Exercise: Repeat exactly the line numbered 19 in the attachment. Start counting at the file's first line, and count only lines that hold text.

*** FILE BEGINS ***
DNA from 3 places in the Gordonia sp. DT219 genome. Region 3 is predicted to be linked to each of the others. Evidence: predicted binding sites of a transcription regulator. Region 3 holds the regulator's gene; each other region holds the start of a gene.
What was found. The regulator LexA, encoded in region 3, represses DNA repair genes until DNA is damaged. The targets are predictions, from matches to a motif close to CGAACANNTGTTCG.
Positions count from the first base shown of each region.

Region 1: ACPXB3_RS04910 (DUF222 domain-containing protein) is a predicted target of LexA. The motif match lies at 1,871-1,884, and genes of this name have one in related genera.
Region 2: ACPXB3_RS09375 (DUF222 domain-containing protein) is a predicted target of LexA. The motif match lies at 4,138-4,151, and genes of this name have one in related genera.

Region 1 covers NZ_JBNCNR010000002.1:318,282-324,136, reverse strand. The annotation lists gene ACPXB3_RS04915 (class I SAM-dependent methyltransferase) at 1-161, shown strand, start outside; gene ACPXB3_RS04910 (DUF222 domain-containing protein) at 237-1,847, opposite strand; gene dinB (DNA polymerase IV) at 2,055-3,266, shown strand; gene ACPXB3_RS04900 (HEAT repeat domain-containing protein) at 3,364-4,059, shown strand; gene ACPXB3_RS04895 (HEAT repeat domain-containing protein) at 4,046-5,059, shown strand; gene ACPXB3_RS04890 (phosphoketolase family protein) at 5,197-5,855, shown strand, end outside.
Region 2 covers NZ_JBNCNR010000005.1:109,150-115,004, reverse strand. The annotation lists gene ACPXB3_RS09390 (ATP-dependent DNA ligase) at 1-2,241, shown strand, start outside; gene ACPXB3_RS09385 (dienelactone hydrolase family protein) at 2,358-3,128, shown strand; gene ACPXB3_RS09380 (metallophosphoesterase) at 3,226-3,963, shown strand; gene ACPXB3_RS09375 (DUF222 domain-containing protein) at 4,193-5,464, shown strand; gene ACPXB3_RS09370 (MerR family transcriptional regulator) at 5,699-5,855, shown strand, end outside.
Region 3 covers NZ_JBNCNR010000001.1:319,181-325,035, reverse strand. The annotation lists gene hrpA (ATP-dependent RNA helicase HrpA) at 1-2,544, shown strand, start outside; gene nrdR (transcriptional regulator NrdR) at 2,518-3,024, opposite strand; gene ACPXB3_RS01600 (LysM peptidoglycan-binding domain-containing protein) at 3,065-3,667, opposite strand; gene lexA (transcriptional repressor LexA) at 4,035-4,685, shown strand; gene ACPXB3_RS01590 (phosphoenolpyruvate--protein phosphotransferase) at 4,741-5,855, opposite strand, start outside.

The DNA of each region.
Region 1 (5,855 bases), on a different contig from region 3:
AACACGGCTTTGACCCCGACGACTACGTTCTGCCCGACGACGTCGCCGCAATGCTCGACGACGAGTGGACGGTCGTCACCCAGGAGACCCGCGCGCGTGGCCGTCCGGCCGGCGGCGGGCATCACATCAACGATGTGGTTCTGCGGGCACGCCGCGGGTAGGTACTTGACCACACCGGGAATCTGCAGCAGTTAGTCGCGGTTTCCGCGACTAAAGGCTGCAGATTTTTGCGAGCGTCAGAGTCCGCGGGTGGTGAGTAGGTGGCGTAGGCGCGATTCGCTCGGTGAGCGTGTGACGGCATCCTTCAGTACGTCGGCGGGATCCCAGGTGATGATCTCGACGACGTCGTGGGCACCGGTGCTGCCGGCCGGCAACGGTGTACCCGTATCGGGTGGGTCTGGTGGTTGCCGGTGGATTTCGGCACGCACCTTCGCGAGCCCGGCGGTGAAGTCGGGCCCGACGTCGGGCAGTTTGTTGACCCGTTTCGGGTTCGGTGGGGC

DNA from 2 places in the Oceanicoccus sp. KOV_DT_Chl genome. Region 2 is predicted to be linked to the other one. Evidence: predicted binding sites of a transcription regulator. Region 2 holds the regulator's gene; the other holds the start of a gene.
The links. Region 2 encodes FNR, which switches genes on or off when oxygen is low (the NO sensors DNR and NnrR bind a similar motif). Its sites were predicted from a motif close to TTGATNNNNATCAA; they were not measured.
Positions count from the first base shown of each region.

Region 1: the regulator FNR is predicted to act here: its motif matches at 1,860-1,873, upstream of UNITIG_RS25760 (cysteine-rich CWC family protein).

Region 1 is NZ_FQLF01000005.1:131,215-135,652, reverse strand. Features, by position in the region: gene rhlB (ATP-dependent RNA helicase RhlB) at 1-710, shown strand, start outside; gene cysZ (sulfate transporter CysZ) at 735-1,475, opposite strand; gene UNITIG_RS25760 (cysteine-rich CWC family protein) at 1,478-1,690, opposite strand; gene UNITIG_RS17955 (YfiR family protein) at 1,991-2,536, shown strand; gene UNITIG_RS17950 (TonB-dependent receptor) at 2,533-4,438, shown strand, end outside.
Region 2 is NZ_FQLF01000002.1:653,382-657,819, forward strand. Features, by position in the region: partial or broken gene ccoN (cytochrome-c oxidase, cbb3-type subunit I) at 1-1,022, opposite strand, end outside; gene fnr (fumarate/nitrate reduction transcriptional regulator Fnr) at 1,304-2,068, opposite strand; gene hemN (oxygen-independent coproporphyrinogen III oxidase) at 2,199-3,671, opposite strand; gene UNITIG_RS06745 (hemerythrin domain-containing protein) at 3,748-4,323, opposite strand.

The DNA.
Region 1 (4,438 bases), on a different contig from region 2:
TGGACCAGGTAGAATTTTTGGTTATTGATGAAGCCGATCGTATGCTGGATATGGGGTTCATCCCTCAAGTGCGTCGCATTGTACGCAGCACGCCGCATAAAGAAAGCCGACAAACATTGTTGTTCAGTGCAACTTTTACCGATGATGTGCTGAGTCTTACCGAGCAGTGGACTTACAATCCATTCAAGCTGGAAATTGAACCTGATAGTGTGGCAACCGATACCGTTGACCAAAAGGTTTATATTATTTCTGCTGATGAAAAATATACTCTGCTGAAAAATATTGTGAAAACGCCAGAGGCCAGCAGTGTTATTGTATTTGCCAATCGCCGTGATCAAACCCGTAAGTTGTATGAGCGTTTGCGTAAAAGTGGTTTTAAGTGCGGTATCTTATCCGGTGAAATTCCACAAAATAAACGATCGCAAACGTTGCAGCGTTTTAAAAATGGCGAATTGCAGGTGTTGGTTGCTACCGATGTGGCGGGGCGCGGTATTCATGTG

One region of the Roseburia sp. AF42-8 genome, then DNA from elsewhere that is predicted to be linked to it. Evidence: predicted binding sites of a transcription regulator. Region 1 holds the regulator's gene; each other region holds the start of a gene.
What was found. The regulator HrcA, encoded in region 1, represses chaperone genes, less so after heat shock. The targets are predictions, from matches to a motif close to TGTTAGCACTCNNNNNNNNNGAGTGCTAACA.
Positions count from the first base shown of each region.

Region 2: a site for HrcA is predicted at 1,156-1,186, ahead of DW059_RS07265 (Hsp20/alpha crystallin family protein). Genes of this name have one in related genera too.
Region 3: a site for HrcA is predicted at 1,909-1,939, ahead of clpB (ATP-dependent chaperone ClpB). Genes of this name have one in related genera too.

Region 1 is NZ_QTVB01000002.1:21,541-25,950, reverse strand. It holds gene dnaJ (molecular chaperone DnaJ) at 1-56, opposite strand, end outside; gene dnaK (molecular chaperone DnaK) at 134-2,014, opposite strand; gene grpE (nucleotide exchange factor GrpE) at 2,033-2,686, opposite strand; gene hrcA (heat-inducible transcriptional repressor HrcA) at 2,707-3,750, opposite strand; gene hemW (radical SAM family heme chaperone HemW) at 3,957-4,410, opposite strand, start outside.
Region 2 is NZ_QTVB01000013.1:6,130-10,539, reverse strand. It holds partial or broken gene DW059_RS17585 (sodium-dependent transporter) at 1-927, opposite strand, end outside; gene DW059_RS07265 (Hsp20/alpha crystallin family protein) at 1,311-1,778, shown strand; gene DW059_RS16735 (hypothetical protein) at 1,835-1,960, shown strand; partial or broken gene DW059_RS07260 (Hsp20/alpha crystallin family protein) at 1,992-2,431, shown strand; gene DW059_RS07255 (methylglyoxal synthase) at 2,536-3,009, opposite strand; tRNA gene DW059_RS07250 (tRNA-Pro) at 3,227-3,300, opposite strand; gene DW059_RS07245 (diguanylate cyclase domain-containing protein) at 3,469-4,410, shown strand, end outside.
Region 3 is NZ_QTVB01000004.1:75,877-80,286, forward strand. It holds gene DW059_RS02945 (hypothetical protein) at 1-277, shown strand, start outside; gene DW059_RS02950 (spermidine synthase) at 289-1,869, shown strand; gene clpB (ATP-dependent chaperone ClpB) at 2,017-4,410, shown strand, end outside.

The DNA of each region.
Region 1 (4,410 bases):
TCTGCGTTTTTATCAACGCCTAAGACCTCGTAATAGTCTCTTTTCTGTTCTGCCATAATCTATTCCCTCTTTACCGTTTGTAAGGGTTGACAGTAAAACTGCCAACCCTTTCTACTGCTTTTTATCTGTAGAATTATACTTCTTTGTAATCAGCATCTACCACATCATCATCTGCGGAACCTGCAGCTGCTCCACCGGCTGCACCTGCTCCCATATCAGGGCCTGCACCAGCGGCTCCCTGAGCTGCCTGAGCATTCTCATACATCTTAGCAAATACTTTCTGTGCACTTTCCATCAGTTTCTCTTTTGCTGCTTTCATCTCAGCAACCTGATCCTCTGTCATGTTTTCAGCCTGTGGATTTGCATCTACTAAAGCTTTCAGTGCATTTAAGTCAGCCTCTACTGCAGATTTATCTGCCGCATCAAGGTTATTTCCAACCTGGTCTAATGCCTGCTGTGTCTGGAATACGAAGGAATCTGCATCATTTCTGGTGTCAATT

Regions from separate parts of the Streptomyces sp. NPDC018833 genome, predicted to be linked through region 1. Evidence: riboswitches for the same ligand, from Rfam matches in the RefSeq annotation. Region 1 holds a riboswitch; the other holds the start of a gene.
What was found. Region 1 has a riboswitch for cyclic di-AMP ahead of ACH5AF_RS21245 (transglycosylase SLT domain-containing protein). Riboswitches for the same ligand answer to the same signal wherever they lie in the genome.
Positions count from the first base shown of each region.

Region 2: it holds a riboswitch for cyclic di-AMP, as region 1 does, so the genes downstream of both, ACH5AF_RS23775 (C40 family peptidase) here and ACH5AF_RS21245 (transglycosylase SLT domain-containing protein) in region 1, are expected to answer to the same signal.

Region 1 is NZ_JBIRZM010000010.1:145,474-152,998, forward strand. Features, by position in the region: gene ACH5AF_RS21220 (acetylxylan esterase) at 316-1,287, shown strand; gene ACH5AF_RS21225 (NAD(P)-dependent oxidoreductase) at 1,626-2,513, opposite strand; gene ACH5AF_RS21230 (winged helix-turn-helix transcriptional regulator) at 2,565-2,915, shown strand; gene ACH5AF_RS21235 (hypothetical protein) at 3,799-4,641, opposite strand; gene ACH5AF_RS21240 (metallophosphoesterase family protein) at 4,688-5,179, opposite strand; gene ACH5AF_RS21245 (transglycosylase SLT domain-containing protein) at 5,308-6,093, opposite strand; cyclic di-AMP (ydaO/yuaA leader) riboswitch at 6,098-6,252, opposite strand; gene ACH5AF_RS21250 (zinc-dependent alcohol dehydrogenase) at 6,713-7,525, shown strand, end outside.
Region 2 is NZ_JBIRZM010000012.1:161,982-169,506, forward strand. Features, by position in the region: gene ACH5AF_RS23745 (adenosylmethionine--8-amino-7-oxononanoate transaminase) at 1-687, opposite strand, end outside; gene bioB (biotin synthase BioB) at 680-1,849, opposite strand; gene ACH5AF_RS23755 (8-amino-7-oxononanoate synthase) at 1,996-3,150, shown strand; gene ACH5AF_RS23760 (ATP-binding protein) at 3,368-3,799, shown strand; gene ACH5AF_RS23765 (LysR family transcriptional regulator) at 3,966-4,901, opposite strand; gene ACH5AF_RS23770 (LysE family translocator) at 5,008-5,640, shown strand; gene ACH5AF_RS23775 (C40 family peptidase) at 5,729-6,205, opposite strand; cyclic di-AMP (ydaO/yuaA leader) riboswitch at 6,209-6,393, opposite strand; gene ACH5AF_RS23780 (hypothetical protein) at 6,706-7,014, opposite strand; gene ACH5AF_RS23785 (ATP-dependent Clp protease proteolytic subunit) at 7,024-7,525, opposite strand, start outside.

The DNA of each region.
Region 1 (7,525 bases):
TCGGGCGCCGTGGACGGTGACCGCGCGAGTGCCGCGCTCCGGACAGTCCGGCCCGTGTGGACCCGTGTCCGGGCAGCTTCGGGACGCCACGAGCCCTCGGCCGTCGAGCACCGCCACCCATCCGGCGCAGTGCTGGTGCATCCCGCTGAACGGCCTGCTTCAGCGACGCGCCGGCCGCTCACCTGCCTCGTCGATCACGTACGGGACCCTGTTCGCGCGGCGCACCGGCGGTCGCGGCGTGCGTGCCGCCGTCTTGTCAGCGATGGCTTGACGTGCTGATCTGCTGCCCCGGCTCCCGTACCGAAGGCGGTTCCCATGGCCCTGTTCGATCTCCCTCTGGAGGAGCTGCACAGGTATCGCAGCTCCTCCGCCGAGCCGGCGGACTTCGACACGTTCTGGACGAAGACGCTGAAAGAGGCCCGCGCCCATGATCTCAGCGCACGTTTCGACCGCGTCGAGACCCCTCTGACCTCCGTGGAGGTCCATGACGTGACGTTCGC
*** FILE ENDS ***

Region 1 (4,438 bases), on a different contig from region 2: